Okay, so, the fault for the division lies with bigots, not with those who object to and speak up about bigotry. That was established during the interview. So, what to make of this “us vs. them” divide? Is it possible to resolve it?

    I depends on which divide you’re talking about. If the divide is between feminists and misogynists (or anti-racists and racists, or any other set of parallel groupings), I don’t think so. I don’t foresee a future (in my lifetime) in which bigots and bullies simply do not exist. While some of them may change their minds, more will spring up to take their place. If atheism is to become a grouping of people who offer welcome and social support to all atheists, regardless of skin color, gender, class, gender expression, or sexual orientation, then atheism is obliged to actively exclude people who are gung-ho to exclude people on the basis of race, gender, etc. Atheists (like any other group that’s trying to be inclusive) MUST choose, and the choice is stark: either the bigots go, or the targets of their bigotry will. It isn’t fair to ask, say, people of color to sit around and share space and resources with people who regard them as less than fully human and undeserving of basic human respect as a result.

    However, there is a divide that’s worth bridging, and that’s between the people who are sort of neutral on these issues and the activists. You know, the folks who say that they “think women and men should be equal” but also “maybe feminism has gone too far.” They just don’t see the need for feminist or anti-racist activism and so the outrage on the part of the activists disturbs them and puts them off. And it is, in fact this group of people that holds an enormous amount of power to make positive changes in the everyday experience of marginalized people with organized atheism. After all, the experience of being groped and sexually harassed at an atheist conference would be FAR different if, when a woman reports this experience, everyone but the groper himself turned around and said, “That’s terrible behavior, we don’t want that sort of thing happening in our community: anyone who is sexually harassing people must stop it or leave.” The really awful part is when you start talking about it and people immediately question whether you’re even trustworthy enough to describe your own personal experiences honestly and accurately, why you should just “learn to take a compliment” or “learn to take a joke,” or any number of excuses that allow sexual predators to operate without facing any consequences.

    In short, organized atheism needs to learn about the bystander effect and focus on encouraging the philosophy of standing up for others even when it’s not, technically speaking, “your” fight to take hold. Don’t bother reaching out to the bigots. Reach out to the bystanders! You’ll see positive results for everyone, much faster than you will in attempting to reason with bigots. I can tell you from experience, I’d much rather attempt to reason with a creationist.

    That’s my $0.02. take it as you will.

    1. I think that is an excellent analysis and I also think (hope) that I’m doing just what you’ve outlined here. I am trying to appeal to the men who are maybe turned off by feminists but who aren’t terrible misogynists themselves. Like you say, I think that group is large and important and I really hope that I am reaching them in my efforts in this topic. Let me know what you think I could be doing differently.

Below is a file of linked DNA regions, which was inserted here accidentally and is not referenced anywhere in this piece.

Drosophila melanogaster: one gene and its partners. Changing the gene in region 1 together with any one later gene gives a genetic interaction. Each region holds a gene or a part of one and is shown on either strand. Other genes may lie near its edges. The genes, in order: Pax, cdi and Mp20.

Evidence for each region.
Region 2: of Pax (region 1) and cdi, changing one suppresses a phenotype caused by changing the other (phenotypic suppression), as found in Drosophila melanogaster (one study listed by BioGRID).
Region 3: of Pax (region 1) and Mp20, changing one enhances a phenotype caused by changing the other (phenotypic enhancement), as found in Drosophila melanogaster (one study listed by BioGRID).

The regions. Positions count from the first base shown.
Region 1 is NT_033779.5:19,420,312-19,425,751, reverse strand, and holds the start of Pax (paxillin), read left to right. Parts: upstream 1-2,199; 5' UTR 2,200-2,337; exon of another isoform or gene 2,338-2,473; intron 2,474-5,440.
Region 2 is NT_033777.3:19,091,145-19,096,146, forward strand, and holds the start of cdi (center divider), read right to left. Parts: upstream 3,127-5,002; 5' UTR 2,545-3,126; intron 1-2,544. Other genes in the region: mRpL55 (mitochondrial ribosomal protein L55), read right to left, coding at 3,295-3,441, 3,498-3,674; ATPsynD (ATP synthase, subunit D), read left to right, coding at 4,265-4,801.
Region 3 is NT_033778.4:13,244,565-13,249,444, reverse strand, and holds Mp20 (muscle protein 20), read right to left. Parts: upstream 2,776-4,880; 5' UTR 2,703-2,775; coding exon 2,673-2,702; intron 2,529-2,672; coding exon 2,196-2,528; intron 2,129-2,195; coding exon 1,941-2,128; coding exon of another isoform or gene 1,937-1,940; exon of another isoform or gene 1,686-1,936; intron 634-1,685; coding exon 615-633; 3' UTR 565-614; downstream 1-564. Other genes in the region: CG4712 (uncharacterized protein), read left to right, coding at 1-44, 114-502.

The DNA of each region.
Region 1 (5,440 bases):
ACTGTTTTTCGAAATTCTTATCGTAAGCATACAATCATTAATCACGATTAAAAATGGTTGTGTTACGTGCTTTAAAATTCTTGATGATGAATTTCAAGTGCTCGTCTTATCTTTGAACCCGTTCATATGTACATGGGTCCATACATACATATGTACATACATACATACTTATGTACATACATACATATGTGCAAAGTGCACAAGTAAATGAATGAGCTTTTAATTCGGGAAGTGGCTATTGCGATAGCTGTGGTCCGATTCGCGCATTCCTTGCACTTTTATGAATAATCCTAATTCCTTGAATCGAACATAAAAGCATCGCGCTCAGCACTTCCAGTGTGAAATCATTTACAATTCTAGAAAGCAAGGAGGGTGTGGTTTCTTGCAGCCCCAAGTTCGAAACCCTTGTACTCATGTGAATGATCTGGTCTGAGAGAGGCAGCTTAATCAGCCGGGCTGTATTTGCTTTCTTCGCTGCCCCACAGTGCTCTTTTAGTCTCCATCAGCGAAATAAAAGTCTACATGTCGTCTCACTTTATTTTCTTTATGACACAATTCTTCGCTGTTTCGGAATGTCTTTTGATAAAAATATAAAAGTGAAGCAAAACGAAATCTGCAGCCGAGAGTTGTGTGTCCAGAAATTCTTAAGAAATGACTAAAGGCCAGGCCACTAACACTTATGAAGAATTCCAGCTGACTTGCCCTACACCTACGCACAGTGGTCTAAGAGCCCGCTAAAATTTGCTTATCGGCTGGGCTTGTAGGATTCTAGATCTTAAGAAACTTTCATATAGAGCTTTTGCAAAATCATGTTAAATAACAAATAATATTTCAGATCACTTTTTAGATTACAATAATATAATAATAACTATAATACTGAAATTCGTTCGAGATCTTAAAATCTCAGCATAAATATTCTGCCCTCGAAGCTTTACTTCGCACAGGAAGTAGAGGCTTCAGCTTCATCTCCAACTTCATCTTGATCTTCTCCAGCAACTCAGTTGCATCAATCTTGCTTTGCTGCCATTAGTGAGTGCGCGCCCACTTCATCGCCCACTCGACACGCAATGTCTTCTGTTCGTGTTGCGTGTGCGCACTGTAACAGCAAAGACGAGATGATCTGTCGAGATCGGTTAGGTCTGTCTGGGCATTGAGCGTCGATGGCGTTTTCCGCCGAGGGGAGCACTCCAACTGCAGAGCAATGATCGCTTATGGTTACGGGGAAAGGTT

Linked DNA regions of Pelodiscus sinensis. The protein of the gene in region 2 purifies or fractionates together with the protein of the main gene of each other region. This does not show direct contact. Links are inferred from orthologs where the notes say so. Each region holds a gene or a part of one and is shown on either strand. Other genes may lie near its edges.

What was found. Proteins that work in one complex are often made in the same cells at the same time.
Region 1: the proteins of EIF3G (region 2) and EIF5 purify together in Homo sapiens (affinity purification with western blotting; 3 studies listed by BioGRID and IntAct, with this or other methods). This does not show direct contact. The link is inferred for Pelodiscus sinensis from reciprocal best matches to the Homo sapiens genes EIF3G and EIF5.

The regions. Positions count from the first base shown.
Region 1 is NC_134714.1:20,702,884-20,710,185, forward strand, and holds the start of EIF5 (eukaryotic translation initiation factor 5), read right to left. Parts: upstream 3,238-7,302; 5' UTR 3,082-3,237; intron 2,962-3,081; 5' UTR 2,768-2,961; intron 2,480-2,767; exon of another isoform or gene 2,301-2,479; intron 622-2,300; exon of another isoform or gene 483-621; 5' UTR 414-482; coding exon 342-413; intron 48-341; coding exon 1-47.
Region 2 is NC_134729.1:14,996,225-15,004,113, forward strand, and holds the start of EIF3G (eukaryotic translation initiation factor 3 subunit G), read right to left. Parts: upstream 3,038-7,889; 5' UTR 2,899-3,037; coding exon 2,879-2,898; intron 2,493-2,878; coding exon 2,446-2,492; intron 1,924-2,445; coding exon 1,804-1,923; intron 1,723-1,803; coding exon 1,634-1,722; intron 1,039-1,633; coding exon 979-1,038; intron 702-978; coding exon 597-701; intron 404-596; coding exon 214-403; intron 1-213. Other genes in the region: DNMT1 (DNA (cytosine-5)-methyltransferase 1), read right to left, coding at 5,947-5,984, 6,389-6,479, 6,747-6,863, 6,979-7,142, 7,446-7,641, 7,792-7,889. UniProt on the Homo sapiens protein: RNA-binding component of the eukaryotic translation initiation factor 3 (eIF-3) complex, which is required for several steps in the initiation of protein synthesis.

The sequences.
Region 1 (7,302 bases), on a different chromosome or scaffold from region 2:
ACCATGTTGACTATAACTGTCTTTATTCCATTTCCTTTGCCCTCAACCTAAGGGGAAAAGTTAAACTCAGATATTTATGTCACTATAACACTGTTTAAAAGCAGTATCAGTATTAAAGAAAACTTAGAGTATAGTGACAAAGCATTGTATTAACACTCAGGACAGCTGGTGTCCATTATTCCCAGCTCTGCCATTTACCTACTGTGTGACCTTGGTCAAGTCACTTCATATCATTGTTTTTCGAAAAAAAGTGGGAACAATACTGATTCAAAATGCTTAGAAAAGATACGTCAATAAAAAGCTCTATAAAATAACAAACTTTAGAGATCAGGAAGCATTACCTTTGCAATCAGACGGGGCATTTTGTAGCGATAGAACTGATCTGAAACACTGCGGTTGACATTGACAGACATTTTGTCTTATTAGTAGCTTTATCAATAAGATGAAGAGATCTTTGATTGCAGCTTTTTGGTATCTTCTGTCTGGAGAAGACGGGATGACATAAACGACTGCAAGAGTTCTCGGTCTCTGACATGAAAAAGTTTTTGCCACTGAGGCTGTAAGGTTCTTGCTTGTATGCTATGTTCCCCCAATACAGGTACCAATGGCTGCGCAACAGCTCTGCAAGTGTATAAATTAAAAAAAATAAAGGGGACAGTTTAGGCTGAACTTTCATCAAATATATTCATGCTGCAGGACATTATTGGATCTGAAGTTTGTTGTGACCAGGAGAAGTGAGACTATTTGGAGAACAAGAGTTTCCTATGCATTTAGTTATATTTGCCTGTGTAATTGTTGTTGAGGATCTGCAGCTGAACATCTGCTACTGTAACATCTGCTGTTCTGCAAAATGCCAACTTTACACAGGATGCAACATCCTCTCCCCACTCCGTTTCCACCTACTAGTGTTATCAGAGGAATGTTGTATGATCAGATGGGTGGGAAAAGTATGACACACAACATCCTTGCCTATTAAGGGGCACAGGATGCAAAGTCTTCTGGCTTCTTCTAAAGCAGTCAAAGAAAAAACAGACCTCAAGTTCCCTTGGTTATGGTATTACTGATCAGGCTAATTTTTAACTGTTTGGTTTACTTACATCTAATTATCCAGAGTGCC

5. I’ve tried to figure out how to reply to my thoughts on this and the followup statements on feminism and atheism, and I’ve realized I’m not intelligent enough to condense everything down, so instead I’ll make two requests:

    Go to Rationalwiki and lookup any article related to feminism, no criticism is allowed at all, also look at the page for Thunderf00t, and see how the page becomes a personal attack on him instead of attempting to be at all objective.
    Please get into contact with Thunderf00t and have a nice discussion with him about the matter. About his thoughts on feminism. Call him out for misunderstanding the context of the Rebecca Watson shit(the elevator incident happened at 4am? That sure adds some context to the matter).

  6. I have no wish to discuss the “rift” because talking about it is what fosters it.

    Rather I wish to acknowledge that there are multiple voices among freethinkers not all of whom are on speaking terms. I have the feeling that majority of leaders among the atheist community strive to remain on good terms with all. This requires an awareness of the points of view held by various people.

    As such I especially strive to to listen to all atheist voices – especially those I find challenging.

    Whilst I accept that statistically there must be misogynists and racists among atheists, and that such people are no benefit to the atheist cause, I have seen evidence that some people are very fast to denounce those who raise questions as “rape apologists”. This makes me feel deeply uncomfortable.

    On the question of explaining the “atheism+” point of view I have often find that those who are one step removed from it actually do a better job of explaining that point of view than “atheism+” people themselves. I might cite Ian Cromwell (@crommunist) and the Non-prophets podcast.

    As usual Greta was engaging and I enjoyed and I enjoyed everything she had to say. In terms of her upbringing I identify with her more than any other atheists. I all other respects our stories could not be more different and I appreciate the perspective she brings. I do feel however that all the perspectives that I have hinted at do not cover the range of perspectives that need to be listened to. For this the most compelling interview I ever came across was Mr Dragonbeard interviewing Erin Pizzy: